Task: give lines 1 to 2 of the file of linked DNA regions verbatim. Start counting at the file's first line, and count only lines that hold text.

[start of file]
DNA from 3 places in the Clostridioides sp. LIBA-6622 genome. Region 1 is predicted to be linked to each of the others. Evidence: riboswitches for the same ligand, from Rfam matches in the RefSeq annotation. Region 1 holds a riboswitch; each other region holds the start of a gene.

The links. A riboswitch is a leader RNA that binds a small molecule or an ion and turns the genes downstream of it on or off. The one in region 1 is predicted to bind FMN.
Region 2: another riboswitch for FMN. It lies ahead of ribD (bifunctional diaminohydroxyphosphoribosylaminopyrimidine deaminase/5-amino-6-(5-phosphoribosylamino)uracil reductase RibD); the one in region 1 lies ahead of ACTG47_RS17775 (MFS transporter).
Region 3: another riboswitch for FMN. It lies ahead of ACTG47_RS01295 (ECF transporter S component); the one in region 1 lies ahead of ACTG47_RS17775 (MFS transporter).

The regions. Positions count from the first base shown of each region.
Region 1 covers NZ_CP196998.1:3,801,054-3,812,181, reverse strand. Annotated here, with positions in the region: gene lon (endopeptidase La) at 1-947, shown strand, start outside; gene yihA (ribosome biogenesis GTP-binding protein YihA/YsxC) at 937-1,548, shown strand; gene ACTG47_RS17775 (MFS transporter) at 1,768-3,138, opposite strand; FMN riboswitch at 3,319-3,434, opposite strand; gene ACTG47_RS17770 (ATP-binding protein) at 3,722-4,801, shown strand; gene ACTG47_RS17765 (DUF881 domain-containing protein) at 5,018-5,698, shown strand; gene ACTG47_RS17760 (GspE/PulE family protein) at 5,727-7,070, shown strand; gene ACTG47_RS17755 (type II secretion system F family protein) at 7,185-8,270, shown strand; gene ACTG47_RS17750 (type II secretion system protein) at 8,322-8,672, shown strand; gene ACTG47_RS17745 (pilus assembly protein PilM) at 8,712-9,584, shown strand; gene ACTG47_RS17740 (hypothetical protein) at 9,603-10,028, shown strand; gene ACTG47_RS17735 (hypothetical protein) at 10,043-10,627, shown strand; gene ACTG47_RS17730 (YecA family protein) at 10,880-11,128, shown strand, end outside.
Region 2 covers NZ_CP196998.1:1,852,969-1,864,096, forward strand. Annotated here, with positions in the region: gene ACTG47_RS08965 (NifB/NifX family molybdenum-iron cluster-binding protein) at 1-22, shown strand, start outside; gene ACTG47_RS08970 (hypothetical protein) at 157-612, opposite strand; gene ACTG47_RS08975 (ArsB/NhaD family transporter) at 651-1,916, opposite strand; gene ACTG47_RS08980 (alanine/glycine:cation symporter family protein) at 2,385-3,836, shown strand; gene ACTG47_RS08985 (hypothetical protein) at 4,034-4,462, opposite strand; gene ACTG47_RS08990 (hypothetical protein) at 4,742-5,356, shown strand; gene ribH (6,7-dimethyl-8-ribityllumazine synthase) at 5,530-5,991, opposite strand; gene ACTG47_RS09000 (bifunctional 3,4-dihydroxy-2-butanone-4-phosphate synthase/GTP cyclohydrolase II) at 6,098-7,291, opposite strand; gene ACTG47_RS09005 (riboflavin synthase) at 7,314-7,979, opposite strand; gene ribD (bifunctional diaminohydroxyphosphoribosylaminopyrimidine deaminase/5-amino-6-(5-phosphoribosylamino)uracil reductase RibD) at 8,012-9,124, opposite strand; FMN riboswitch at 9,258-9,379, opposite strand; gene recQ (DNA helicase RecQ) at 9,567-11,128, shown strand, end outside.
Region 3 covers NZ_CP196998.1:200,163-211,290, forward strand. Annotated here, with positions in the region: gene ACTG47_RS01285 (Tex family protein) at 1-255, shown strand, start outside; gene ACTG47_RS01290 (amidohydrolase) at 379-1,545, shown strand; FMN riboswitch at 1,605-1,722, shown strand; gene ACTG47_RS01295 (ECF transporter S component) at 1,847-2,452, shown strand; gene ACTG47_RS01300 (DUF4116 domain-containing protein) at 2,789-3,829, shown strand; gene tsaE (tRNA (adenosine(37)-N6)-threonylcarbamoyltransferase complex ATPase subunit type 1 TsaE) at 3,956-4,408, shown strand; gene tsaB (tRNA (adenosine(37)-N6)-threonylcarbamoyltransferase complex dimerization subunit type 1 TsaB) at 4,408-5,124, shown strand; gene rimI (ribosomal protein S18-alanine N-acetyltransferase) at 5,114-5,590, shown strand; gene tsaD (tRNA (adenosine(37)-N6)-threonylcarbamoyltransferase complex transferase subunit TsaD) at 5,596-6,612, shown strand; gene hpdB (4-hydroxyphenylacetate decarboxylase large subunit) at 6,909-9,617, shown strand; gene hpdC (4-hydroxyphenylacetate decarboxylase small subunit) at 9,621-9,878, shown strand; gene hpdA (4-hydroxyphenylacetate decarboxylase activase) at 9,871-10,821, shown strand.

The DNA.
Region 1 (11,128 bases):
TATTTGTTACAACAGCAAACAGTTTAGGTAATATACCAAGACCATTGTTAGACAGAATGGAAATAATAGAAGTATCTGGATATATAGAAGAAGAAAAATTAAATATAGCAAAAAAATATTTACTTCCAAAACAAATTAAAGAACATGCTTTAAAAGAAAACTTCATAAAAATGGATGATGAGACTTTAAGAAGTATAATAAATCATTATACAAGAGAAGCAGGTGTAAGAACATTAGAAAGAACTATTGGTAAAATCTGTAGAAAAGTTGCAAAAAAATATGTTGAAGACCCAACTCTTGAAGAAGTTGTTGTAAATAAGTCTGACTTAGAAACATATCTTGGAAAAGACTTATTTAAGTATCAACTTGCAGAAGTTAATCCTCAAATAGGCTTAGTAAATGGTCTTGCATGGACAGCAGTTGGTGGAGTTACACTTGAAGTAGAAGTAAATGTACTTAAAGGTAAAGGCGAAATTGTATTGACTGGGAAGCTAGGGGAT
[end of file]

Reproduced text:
DNA from 3 places in the Clostridioides sp. LIBA-6622 genome. Region 1 is predicted to be linked to each of the others. Evidence: riboswitches for the same ligand, from Rfam matches in the RefSeq annotation. Region 1 holds a riboswitch; each other region holds the start of a gene.

The links. A riboswitch is a leader RNA that binds a small molecule or an ion and turns the genes downstream of it on or off. The one in region 1 is predicted to bind FMN.